You have mentioned that this is not US vs. China and not about the US-China rivalry. But we saw a lot of anti-China protests inside the country, making threats against Chinese businesses and the Chinese natural gas pipeline. At the same time, do you think China can work with the US on Myanmar or for the people of Myanmar?
I do not know, I just don’t know. But I think we should have conversations. As I said, I can’t be sure and I can’t speak for the Chinese government, but I can’t imagine that they are happy with the current situation. There may not be a lot of overlapping interests, but there may be some if we all try to work in support of Myanmar people. Not only because we care about them and democracy, but because this is the best way to get to long term peace and stability. I will just add that I do not want to see anti-Chinese sentiments in Myanmar. There are a lot of ethnic-Chinese people in Myanmar, I do not want to see divisions in the country. Hopefully the people will stay focused on the responsible party for the issue and that is the Tatmadaw. I think it is important not to lose focus on that.
We shouldn’t forget Japan, which is a key player in Myanmar, as one of the largest donors and investors, and generally well received inside the country. When you were ambassador you saw a lot of Japanese investment coming in and observed Tokyo’s influence both with Daw Aung San Suu Kyi’s government as well as with the military.
Japan is a very important player and I think it has been a very constructive player. It’s taken a pretty firm position since the coup. Again, I may be too optimistic but I think a lot of countries in the region and the US all have an interest in Myanmar getting out of this terrible situation, ending the military violence against its own people, and finding some way to support a process that allows the people to choose their own government. I don’t think there are too many governments who are happy with the current situation. If governments recognize that the continuation of the junta is going to lead to more violence and more instability, that should allow many of us to find ways to work together. At least I hope so. Certainly Japan has a very important role and I think it can be a very positive role.
Should Japan stop aid and investment in Myanmar?
I can’t tell you what Japan should do. My view in general is that, if governments are able to provide assistance in helping people and communities but not the Tatmadaw/junta, then I would say that should not be stopped. Investment, that’s a really difficult situation. Again investments … that benefit the junta—absolutely not. But private companies that are giving people jobs? It is a really difficult situation to be honest. The bottom line is you are not going to get too much investment right now as long as this continues.
Let’s discuss the Quad members, in particular Australia. Australian adviser to Daw Aung San Suu Kyi Sean Turnell is now in detention. Australia has been accused of being too soft, of acting like a ‘Norway of the southern hemisphere’, or like India. It has been skittish and people are saying it’s not to be trusted. But to be fair on both countries what are your thoughts on what can they do?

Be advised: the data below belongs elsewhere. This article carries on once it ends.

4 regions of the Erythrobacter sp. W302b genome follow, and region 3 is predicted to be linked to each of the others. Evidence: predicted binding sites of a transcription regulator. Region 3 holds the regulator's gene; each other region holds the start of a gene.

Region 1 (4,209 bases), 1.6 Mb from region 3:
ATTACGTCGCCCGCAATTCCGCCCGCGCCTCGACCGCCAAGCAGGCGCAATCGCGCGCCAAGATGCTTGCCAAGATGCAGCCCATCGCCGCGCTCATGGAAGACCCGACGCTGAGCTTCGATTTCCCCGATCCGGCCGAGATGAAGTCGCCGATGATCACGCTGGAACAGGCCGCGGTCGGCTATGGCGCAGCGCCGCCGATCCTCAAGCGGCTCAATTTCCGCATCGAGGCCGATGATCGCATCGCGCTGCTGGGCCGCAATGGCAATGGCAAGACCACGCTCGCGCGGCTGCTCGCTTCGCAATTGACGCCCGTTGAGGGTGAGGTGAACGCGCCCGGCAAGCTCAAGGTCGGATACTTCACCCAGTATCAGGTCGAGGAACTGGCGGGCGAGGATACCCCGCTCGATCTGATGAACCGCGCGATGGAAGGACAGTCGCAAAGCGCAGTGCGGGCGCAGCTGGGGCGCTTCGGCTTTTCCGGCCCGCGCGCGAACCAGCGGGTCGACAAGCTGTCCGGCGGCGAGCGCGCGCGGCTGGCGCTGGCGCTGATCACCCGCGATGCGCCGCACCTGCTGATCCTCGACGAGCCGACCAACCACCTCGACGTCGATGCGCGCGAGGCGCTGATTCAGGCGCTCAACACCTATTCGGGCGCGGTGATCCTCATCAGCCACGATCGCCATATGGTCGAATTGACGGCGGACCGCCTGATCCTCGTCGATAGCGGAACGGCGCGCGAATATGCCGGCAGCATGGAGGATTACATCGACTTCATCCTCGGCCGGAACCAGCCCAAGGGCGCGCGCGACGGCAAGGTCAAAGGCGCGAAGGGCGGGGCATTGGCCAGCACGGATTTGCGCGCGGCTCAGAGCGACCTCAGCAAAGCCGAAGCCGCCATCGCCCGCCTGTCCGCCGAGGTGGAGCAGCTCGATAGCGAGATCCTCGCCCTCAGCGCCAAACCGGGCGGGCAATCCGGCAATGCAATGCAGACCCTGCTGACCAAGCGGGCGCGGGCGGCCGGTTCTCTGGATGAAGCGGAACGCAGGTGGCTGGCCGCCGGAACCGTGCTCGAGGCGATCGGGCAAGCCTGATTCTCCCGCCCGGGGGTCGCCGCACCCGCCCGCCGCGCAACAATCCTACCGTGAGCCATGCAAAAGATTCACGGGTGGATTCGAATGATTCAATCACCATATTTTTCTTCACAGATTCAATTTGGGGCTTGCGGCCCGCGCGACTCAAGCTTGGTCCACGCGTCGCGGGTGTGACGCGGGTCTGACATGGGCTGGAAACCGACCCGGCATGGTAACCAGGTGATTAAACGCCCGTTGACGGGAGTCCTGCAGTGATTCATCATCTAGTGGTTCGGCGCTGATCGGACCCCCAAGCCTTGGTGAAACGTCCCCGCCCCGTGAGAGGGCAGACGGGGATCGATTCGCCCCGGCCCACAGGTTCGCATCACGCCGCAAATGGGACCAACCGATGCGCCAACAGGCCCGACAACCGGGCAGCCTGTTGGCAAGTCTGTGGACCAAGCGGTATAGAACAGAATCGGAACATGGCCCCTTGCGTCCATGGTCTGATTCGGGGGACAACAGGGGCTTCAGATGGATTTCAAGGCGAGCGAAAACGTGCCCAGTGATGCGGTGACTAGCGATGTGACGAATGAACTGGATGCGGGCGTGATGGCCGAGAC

Well I think it is not helpful for various countries to be complaining about other countries. The trouble is, the truth is, that this is a very difficult situation. If there was an easy answer we would have already solved the problem. And I think each country is trying to make the best decision they can. Certainly I know Australians are in a very difficult situation. There is quite active debate in India right now about how to proceed. But again, I would just say that what’s important is to look at the best prospects for Myanmar returning to peace and stability and a legitimate government that the people of the country accept. And I think it’s clear that rule by the Tatmadaw is not the answer. And as times goes on, as more and more governments see this, I hope they will be compelled to act.
Let’s talk about Thailand, Indonesia and India, and even Bangladesh, because refugees are fleeing, activists are fleeing. There have been airstrikes targeting the Karen civilian population and insurgents along the Thai-Myanmar border. From a humanitarian point of view, how should these neighboring countries react and what can the US do to collaborate with them?
Well particularly with Thailand, it has a long history of accepting refugees fleeing conflict in the region. And we have a long history of working with Thailand as well as the UN and others to help Thailand meet the burden of hosting, hopefully temporarily, refugee populations. Recently Bangladesh has taken a lot of refugees. We have been working with them and the UN and others too, to help share the burden of that. I think the US has been quite generous and think we will continue to be generous in trying to support what is a huge burden for any country, to take a lot of refugees. But I think, also, these countries have taken a lot of refugees in the past; they don’t love it. But they do it because it’s their responsibility and I expect they will going forward. And I think the international community, including the US, will do what it can to support them financially and otherwise as they deal with this.
The US is implementing more targeted sanctions. Do you think this will work? What more can the US do?